Teachers Spend Summer Serving in Africa


Mathematics teachers Julie Block and Maggie Sharp will visit Ghana, Africa, for a three-week service trip. Photo submitted by Maggie Sharp.

Kate Siltman, Management Editor

This summer two mathematics teachers, Julie Block and Maggie Sharp, will take part in a three-week journey to Ghana, Africa, with the Limited Resource Teacher Training Program.

The LRTT Program recruits teachers from all over the world to delegate training for teachers in countries in need. With connections from a college friend of Sharp’s, the two teachers will fly out to Ghana July 2 through July 24.

According to some MHS students, there are no other teachers better fit for this role.

“[Mrs. Block] really cares about her students and wants to see them succeed. She also always has a positive outlook in every situation. To me, these are great qualities she can bring with her and to other teachers while in Africa,” said Sanika Bijawat, senior.

The same types of praises were said for Sharp.

“[Mrs. Sharp] is generally a phenomenal person,” said Senior Eric Dunevant. “She can get along with anyone because she is great spirited. She’ll be able to teach anyone how to have her happy-go-lucky teaching attitude.”

During this three-week trip, each week will have its own goals to accomplish in order to get the most of out the trip.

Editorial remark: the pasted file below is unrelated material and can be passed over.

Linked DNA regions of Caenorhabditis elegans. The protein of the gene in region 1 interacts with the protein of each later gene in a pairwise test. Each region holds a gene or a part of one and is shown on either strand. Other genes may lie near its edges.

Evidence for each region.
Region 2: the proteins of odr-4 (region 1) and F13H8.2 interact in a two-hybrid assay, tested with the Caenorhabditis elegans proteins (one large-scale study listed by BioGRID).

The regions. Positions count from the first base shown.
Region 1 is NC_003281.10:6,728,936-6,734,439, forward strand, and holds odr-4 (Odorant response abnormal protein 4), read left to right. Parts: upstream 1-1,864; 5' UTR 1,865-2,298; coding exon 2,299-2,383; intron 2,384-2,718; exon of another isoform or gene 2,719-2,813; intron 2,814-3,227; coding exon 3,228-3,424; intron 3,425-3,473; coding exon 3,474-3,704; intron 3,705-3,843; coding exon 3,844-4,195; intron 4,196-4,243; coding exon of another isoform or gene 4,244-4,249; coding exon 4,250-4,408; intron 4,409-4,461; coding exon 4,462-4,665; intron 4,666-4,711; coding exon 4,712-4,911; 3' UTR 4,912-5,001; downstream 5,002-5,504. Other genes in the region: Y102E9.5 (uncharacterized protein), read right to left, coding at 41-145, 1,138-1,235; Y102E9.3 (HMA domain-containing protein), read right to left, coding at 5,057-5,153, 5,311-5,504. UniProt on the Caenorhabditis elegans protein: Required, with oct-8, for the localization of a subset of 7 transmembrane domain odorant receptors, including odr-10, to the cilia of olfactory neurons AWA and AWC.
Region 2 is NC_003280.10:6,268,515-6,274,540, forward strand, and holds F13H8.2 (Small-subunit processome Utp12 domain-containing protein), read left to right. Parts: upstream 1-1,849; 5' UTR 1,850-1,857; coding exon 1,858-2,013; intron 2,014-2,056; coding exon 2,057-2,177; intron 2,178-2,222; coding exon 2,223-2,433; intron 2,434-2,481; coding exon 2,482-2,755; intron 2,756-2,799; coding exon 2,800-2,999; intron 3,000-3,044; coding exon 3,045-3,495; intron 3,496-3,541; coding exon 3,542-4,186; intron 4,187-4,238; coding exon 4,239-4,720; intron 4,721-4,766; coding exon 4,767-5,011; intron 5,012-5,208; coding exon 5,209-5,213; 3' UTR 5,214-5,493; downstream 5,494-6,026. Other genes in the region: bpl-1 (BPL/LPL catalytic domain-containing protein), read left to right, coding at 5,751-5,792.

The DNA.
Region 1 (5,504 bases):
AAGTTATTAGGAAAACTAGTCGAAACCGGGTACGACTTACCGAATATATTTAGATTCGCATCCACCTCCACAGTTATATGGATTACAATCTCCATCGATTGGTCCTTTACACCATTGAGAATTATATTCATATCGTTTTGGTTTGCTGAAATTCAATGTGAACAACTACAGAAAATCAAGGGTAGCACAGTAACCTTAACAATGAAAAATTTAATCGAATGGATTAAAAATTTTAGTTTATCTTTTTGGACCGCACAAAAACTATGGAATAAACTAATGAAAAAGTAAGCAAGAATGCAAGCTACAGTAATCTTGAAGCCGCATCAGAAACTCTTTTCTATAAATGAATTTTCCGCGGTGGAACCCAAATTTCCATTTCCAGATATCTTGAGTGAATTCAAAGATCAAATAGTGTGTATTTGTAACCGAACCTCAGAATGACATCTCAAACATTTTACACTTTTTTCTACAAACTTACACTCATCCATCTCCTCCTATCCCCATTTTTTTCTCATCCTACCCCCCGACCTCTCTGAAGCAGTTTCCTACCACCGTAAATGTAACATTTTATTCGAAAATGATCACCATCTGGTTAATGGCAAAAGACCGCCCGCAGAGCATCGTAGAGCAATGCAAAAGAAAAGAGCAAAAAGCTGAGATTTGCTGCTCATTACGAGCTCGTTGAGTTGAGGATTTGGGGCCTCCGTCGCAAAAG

“The first week will be us going through schools and observing,” said Block. “The second week will be focused on classroom management, and the third week will be to evaluate the classrooms and how they are now working.”

One of the challenges going into a different culture is the difference in values and ways they go about doing everyday activities. For instance, actions, such as certain classroom punishments, that wouldn’t be socially acceptable here would be in Africa.

“Going into this trip, a big challenge is going to be the difference in teaching philosophy. Both sides are going to have to give a little. We have to try to convince these teachers what we know works with a class of 25 students will indeed work for their class sizes, which are up to 60-100 students,” said Block.

The main goal of LRTT, then, is to work in multiple countries that are in need of development.

“It’s definitely going to be a learning curve because of their large class sizes, their supplies are limited, and, plus, there’s no actual building for school,” said Sharp.

Though the main focus of this trip is to help out a country in need, both teachers will get some down time for themselves.

“Even though it’s work, not a vacation, we do get three excursions, like going on a safari [and] ziplining,” said Block.

For this specific trip to Ghana, the LRTT program has invited 25 teachers from all over the world, with Block and Sharp the only ones from the Chicagoland area.

“I’m excited to grow professionally, and to take from other teachers and apply what I learn in my classroom back at home. But I’m mostly excited to be traveling with Mrs. Sharp, and I think we’re both going to grow on this trip,” said Block.

Traveling abroad can make a person nervous, especially if the goal is to bring change. However, when one is able to do it with a friend, it makes the challenge more meaningful.

“I’m excited to go experience education in a different way and expose myself to new things,” said Sharp. “I love to travel because I get to reflect on how different people live and value things and bring that back home to think about and cherish.”